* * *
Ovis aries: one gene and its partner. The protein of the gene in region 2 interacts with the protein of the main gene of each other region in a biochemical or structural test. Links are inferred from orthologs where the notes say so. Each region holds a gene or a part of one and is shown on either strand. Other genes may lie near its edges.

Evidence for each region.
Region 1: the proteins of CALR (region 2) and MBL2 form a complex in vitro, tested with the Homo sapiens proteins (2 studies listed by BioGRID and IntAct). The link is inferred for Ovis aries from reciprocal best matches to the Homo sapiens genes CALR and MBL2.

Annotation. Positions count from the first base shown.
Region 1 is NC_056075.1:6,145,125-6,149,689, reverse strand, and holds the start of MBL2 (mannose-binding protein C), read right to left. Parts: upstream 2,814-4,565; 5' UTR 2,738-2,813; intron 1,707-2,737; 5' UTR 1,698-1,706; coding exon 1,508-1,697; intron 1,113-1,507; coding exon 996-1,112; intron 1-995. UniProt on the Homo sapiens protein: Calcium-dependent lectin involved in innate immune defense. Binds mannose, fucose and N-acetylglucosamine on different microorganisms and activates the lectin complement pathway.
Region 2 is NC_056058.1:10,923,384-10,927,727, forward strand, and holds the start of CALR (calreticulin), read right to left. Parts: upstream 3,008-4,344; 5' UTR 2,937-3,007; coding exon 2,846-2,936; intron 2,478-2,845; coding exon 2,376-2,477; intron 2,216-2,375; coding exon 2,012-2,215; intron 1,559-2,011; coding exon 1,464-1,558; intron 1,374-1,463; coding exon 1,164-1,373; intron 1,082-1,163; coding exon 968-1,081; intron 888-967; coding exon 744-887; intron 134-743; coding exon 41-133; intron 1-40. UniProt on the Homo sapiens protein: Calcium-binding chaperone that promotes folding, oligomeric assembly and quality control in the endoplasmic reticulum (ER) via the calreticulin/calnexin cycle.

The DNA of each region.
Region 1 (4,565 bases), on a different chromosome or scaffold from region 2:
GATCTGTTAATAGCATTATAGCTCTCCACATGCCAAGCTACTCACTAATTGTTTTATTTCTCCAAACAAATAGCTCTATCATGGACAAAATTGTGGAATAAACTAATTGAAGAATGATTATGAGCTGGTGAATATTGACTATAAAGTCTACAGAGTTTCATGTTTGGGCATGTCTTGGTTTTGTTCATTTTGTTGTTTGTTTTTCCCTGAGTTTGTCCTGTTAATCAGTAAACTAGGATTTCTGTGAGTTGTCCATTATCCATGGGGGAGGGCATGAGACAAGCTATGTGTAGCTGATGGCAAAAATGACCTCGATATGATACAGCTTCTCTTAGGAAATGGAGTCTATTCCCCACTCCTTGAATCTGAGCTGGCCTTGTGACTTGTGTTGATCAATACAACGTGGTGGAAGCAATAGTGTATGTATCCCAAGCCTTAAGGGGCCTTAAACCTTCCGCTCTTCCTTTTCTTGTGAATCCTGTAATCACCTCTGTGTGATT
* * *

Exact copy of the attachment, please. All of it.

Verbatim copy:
Ovis aries: one gene and its partner. The protein of the gene in region 2 interacts with the protein of the main gene of each other region in a biochemical or structural test. Links are inferred from orthologs where the notes say so. Each region holds a gene or a part of one and is shown on either strand. Other genes may lie near its edges.

Evidence for each region.
Region 1: the proteins of CALR (region 2) and MBL2 form a complex in vitro, tested with the Homo sapiens proteins (2 studies listed by BioGRID and IntAct). The link is inferred for Ovis aries from reciprocal best matches to the Homo sapiens genes CALR and MBL2.

Annotation. Positions count from the first base shown.
Region 1 is NC_056075.1:6,145,125-6,149,689, reverse strand, and holds the start of MBL2 (mannose-binding protein C), read right to left. Parts: upstream 2,814-4,565; 5' UTR 2,738-2,813; intron 1,707-2,737; 5' UTR 1,698-1,706; coding exon 1,508-1,697; intron 1,113-1,507; coding exon 996-1,112; intron 1-995. UniProt on the Homo sapiens protein: Calcium-dependent lectin involved in innate immune defense. Binds mannose, fucose and N-acetylglucosamine on different microorganisms and activates the lectin complement pathway.
Region 2 is NC_056058.1:10,923,384-10,927,727, forward strand, and holds the start of CALR (calreticulin), read right to left. Parts: upstream 3,008-4,344; 5' UTR 2,937-3,007; coding exon 2,846-2,936; intron 2,478-2,845; coding exon 2,376-2,477; intron 2,216-2,375; coding exon 2,012-2,215; intron 1,559-2,011; coding exon 1,464-1,558; intron 1,374-1,463; coding exon 1,164-1,373; intron 1,082-1,163; coding exon 968-1,081; intron 888-967; coding exon 744-887; intron 134-743; coding exon 41-133; intron 1-40. UniProt on the Homo sapiens protein: Calcium-binding chaperone that promotes folding, oligomeric assembly and quality control in the endoplasmic reticulum (ER) via the calreticulin/calnexin cycle.

The DNA of each region.
Region 1 (4,565 bases), on a different chromosome or scaffold from region 2:
GATCTGTTAATAGCATTATAGCTCTCCACATGCCAAGCTACTCACTAATTGTTTTATTTCTCCAAACAAATAGCTCTATCATGGACAAAATTGTGGAATAAACTAATTGAAGAATGATTATGAGCTGGTGAATATTGACTATAAAGTCTACAGAGTTTCATGTTTGGGCATGTCTTGGTTTTGTTCATTTTGTTGTTTGTTTTTCCCTGAGTTTGTCCTGTTAATCAGTAAACTAGGATTTCTGTGAGTTGTCCATTATCCATGGGGGAGGGCATGAGACAAGCTATGTGTAGCTGATGGCAAAAATGACCTCGATATGATACAGCTTCTCTTAGGAAATGGAGTCTATTCCCCACTCCTTGAATCTGAGCTGGCCTTGTGACTTGTGTTGATCAATACAACGTGGTGGAAGCAATAGTGTATGTATCCCAAGCCTTAAGGGGCCTTAAACCTTCCGCTCTTCCTTTTCTTGTGAATCCTGTAATCACCTCTGTGTGATT